This modular bracelet concept lets you choose how smart you want your jewelry to be

The popularity of the Apple Watch has finally given smartwatches their place in the market, making them understandable and even desirable. Of course, that doesn’t mean that everyone now wants a smartwatch, especially those who prefer mechanical watches or have different aesthetic tastes. Unfortunately, the majority of wrist-worn smart trackers seem to be made with sporty and rugged designs in mind. Given hardware requirements, that’s not exactly surprising, but that shouldn’t stop designers from imagining what’s possible. One such dream is reflected in this minimalist yet distinctive bracelet that throws all smart wearable design conventions out the window, offering a modular piece of jewelry that is smart in more ways than one.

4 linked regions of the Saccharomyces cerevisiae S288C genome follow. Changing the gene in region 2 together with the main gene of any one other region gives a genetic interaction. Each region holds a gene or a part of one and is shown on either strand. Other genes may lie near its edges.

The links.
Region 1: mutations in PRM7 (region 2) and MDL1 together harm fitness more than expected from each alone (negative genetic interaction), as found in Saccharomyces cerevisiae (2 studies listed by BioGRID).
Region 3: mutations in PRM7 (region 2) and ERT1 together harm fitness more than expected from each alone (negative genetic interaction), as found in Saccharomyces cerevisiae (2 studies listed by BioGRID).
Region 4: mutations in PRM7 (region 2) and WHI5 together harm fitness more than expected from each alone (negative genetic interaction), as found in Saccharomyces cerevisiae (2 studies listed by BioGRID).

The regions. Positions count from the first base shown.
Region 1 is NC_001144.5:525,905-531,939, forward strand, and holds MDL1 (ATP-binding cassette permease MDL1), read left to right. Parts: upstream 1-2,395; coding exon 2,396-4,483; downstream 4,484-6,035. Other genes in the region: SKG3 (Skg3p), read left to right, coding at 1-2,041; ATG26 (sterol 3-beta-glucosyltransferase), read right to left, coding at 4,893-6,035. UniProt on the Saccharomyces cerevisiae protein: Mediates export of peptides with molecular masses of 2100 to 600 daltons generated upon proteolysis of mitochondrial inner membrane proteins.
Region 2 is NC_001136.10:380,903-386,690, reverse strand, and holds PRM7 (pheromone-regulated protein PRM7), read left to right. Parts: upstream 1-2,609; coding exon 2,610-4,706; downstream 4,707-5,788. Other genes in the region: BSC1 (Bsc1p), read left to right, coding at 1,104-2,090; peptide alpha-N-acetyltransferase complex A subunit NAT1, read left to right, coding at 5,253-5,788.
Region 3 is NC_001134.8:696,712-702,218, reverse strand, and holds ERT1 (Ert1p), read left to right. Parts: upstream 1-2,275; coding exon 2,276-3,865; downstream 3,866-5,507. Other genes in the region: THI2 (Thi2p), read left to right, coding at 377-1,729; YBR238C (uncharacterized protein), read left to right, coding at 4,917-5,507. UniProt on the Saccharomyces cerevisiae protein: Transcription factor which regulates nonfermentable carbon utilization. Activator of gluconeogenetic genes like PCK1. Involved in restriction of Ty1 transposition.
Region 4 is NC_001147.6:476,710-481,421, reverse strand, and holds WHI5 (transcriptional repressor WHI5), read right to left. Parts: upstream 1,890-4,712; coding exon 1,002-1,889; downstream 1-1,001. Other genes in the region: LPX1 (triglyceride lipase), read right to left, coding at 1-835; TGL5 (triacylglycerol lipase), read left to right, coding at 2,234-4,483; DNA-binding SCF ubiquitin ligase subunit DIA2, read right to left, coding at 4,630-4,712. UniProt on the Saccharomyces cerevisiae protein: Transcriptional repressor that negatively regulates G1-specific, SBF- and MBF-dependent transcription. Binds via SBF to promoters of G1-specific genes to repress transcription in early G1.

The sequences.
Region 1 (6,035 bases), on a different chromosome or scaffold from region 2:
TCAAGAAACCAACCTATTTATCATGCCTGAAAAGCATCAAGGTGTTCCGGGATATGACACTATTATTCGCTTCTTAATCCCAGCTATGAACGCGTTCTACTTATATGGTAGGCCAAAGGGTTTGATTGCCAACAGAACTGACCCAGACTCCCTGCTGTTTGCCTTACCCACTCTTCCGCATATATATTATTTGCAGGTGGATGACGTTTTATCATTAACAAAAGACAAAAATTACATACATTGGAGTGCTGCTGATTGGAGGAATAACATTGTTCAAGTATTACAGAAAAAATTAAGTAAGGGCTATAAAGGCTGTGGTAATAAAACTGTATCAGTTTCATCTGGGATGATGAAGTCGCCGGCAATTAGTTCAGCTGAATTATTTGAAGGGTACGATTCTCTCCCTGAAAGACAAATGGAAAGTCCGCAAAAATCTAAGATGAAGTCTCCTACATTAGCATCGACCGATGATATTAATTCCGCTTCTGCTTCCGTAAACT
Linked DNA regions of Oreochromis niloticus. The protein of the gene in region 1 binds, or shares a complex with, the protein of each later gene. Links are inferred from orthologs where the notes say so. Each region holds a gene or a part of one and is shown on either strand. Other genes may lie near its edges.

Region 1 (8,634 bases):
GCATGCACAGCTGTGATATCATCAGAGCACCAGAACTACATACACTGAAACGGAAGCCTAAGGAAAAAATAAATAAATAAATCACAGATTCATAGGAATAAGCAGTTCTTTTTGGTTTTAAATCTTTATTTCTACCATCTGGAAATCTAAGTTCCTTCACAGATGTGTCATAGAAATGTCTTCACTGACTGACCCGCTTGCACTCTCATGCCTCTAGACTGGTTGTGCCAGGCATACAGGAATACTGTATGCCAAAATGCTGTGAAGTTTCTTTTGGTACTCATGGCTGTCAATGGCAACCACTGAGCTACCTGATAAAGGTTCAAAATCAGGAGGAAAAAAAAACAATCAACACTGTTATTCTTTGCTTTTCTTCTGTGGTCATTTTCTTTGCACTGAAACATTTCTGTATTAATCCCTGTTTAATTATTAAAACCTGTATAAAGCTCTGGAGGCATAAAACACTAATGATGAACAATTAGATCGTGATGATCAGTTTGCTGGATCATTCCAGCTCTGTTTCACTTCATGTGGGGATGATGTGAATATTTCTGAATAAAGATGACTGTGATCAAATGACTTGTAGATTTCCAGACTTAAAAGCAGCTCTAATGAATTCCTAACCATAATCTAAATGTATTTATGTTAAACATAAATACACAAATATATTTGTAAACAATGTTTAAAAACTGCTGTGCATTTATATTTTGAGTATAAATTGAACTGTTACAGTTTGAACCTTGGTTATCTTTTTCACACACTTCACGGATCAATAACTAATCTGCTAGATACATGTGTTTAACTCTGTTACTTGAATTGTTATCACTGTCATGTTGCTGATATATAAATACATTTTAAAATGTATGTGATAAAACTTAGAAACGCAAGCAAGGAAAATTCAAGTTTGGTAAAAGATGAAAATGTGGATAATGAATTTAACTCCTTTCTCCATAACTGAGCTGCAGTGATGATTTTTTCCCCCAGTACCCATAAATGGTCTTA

Designers: Akasaki Vanhuyse, Astrid Vanhuyse

If you remove the actual time-keeping function of a smartwatch or a fitness tracker, all you’re really left with are the sensors that actually do the work of keeping tabs on different metrics of your health, directly or indirectly. A display isn’t even necessary since you can always check those figures on a smartphone. In fact, a display might even be detrimental because of the distractions it pushes your way or how it clashes with some fashion styles. Smartwatch designs are primarily constricted by hardware such as displays and big batteries, but what if you could be free of those restrictions?